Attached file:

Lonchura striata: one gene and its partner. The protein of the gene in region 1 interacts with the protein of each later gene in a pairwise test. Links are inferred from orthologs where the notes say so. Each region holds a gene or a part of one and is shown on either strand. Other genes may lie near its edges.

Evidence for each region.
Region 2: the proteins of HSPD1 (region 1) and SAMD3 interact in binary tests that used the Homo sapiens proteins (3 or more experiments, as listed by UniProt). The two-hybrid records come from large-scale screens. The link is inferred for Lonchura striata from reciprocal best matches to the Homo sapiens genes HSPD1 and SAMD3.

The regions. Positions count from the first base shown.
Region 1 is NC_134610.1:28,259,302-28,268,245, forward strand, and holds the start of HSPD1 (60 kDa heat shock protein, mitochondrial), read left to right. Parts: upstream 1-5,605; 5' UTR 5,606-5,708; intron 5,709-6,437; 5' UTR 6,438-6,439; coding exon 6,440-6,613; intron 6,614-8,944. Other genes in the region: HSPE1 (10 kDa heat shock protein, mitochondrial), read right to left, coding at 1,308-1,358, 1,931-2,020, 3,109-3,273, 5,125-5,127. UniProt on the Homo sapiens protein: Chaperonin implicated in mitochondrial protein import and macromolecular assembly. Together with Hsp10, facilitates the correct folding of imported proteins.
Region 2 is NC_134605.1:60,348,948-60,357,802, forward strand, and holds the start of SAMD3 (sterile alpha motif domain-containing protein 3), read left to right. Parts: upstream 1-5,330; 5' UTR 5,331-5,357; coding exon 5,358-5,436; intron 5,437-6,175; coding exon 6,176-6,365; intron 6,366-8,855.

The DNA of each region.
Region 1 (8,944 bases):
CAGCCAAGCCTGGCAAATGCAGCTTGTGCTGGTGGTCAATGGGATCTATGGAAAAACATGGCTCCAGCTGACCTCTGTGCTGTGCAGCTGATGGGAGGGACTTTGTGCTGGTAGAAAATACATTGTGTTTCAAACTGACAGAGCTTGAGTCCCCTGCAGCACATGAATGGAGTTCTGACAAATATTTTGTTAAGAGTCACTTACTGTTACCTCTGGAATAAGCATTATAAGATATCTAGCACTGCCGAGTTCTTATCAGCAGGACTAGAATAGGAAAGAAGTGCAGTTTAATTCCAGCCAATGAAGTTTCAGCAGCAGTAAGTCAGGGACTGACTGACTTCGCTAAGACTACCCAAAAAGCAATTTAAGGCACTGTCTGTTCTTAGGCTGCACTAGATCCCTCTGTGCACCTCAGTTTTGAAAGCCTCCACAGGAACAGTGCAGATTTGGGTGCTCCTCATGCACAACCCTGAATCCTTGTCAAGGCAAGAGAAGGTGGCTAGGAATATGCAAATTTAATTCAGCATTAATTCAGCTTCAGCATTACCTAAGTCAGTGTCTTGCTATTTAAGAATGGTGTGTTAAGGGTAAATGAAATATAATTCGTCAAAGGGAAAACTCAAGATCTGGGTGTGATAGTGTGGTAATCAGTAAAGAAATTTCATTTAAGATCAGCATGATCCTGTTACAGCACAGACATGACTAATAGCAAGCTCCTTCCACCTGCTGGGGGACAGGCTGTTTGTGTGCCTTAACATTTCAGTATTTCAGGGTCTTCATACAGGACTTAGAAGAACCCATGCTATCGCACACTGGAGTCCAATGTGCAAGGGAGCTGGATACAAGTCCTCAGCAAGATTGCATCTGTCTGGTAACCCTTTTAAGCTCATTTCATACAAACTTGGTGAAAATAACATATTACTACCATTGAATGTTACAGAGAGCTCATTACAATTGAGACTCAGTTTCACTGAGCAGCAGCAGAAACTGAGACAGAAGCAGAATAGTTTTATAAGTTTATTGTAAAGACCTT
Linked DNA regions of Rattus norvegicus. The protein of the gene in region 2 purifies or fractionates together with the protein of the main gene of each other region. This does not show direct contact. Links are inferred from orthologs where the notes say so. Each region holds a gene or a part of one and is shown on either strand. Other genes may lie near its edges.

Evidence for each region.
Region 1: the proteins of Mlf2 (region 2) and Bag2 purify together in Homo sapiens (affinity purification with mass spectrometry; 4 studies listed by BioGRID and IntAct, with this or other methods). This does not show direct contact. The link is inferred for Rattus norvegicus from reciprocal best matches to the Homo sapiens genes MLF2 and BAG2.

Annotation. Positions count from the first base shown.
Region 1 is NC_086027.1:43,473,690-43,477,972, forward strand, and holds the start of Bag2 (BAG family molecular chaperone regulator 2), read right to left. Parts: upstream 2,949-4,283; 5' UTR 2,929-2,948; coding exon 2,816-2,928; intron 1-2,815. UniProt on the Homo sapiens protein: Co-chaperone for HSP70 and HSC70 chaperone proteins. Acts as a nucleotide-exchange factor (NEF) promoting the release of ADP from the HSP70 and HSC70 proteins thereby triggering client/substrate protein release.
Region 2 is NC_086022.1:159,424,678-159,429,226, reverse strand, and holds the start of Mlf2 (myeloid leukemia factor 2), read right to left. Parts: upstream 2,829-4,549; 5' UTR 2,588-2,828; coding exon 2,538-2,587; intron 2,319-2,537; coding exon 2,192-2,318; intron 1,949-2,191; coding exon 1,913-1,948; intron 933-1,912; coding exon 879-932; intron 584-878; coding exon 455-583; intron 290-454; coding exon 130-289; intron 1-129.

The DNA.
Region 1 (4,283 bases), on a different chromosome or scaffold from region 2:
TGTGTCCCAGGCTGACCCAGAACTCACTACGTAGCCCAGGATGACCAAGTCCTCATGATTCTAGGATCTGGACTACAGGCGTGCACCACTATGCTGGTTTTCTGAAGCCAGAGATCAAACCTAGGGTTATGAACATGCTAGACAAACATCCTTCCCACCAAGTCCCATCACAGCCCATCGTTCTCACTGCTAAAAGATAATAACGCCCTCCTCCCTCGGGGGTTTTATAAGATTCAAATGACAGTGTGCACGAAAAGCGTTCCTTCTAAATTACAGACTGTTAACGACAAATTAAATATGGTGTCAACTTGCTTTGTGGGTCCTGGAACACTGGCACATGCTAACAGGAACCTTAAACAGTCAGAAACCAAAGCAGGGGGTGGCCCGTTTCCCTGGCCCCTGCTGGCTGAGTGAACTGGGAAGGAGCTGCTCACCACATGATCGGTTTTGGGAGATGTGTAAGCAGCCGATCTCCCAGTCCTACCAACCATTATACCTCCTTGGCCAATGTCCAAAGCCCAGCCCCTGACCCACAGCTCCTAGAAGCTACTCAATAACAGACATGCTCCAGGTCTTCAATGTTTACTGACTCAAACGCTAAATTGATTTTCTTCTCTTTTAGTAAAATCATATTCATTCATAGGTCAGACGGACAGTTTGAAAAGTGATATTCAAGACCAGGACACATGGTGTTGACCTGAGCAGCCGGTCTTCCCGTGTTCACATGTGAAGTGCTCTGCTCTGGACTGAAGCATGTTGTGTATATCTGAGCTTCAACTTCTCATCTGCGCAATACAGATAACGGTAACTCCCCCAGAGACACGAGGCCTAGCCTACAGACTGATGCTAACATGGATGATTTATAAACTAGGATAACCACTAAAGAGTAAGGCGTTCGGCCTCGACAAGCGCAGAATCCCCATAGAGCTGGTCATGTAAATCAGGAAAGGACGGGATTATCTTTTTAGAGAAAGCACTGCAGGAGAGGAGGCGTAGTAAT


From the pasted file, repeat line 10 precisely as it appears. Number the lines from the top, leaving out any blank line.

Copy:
Linked DNA regions of Rattus norvegicus. The protein of the gene in region 2 purifies or fractionates together with the protein of the main gene of each other region. This does not show direct contact. Links are inferred from orthologs where the notes say so. Each region holds a gene or a part of one and is shown on either strand. Other genes may lie near its edges.